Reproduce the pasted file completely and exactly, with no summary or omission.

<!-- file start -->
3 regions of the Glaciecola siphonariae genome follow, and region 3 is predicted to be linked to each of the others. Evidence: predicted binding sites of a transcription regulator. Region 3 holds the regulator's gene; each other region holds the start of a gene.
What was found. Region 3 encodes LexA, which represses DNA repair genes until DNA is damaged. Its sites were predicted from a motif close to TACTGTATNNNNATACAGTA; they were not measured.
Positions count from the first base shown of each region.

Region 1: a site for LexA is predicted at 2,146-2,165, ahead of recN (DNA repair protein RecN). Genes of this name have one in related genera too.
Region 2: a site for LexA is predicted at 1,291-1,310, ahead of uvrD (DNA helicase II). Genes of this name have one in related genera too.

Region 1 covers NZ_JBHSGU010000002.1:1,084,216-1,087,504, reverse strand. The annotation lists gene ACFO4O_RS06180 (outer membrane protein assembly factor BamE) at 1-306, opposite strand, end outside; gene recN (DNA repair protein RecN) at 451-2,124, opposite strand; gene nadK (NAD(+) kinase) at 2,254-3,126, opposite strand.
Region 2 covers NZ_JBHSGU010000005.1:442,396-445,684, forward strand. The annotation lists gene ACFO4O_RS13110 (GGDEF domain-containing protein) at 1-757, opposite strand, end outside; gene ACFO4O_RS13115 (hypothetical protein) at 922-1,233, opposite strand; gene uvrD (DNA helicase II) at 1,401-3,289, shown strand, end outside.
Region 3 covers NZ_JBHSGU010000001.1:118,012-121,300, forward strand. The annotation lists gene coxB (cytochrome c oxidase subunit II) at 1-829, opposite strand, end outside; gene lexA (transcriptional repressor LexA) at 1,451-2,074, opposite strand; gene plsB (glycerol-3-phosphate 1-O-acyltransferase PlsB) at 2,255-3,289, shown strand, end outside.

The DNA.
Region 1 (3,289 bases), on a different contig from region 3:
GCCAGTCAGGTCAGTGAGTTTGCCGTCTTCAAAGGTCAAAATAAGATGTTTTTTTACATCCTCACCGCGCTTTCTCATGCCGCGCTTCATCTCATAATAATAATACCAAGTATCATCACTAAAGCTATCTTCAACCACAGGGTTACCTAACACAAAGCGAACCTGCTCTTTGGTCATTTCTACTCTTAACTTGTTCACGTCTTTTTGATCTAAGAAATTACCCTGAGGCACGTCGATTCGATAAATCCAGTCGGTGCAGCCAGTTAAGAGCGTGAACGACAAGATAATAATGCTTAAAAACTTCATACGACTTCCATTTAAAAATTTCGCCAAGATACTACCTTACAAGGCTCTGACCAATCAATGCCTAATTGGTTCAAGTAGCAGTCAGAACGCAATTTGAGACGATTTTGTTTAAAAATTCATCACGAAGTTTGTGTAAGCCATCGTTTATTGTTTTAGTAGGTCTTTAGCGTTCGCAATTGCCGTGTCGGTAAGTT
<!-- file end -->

3 regions of the Glaciecola siphonariae genome follow, and region 3 is predicted to be linked to each of the others. Evidence: predicted binding sites of a transcription regulator. Region 3 holds the regulator's gene; each other region holds the start of a gene.
What was found. Region 3 encodes LexA, which represses DNA repair genes until DNA is damaged. Its sites were predicted from a motif close to TACTGTATNNNNATACAGTA; they were not measured.
Positions count from the first base shown of each region.

Region 1: a site for LexA is predicted at 2,146-2,165, ahead of recN (DNA repair protein RecN). Genes of this name have one in related genera too.
Region 2: a site for LexA is predicted at 1,291-1,310, ahead of uvrD (DNA helicase II). Genes of this name have one in related genera too.

Region 1 covers NZ_JBHSGU010000002.1:1,084,216-1,087,504, reverse strand. The annotation lists gene ACFO4O_RS06180 (outer membrane protein assembly factor BamE) at 1-306, opposite strand, end outside; gene recN (DNA repair protein RecN) at 451-2,124, opposite strand; gene nadK (NAD(+) kinase) at 2,254-3,126, opposite strand.
Region 2 covers NZ_JBHSGU010000005.1:442,396-445,684, forward strand. The annotation lists gene ACFO4O_RS13110 (GGDEF domain-containing protein) at 1-757, opposite strand, end outside; gene ACFO4O_RS13115 (hypothetical protein) at 922-1,233, opposite strand; gene uvrD (DNA helicase II) at 1,401-3,289, shown strand, end outside.
Region 3 covers NZ_JBHSGU010000001.1:118,012-121,300, forward strand. The annotation lists gene coxB (cytochrome c oxidase subunit II) at 1-829, opposite strand, end outside; gene lexA (transcriptional repressor LexA) at 1,451-2,074, opposite strand; gene plsB (glycerol-3-phosphate 1-O-acyltransferase PlsB) at 2,255-3,289, shown strand, end outside.

The DNA.
Region 1 (3,289 bases), on a different contig from region 3:
GCCAGTCAGGTCAGTGAGTTTGCCGTCTTCAAAGGTCAAAATAAGATGTTTTTTTACATCCTCACCGCGCTTTCTCATGCCGCGCTTCATCTCATAATAATAATACCAAGTATCATCACTAAAGCTATCTTCAACCACAGGGTTACCTAACACAAAGCGAACCTGCTCTTTGGTCATTTCTACTCTTAACTTGTTCACGTCTTTTTGATCTAAGAAATTACCCTGAGGCACGTCGATTCGATAAATCCAGTCGGTGCAGCCAGTTAAGAGCGTGAACGACAAGATAATAATGCTTAAAAACTTCATACGACTTCCATTTAAAAATTTCGCCAAGATACTACCTTACAAGGCTCTGACCAATCAATGCCTAATTGGTTCAAGTAGCAGTCAGAACGCAATTTGAGACGATTTTGTTTAAAAATTCATCACGAAGTTTGTGTAAGCCATCGTTTATTGTTTTAGTAGGTCTTTAGCGTTCGCAATTGCCGTGTCGGTAAGTT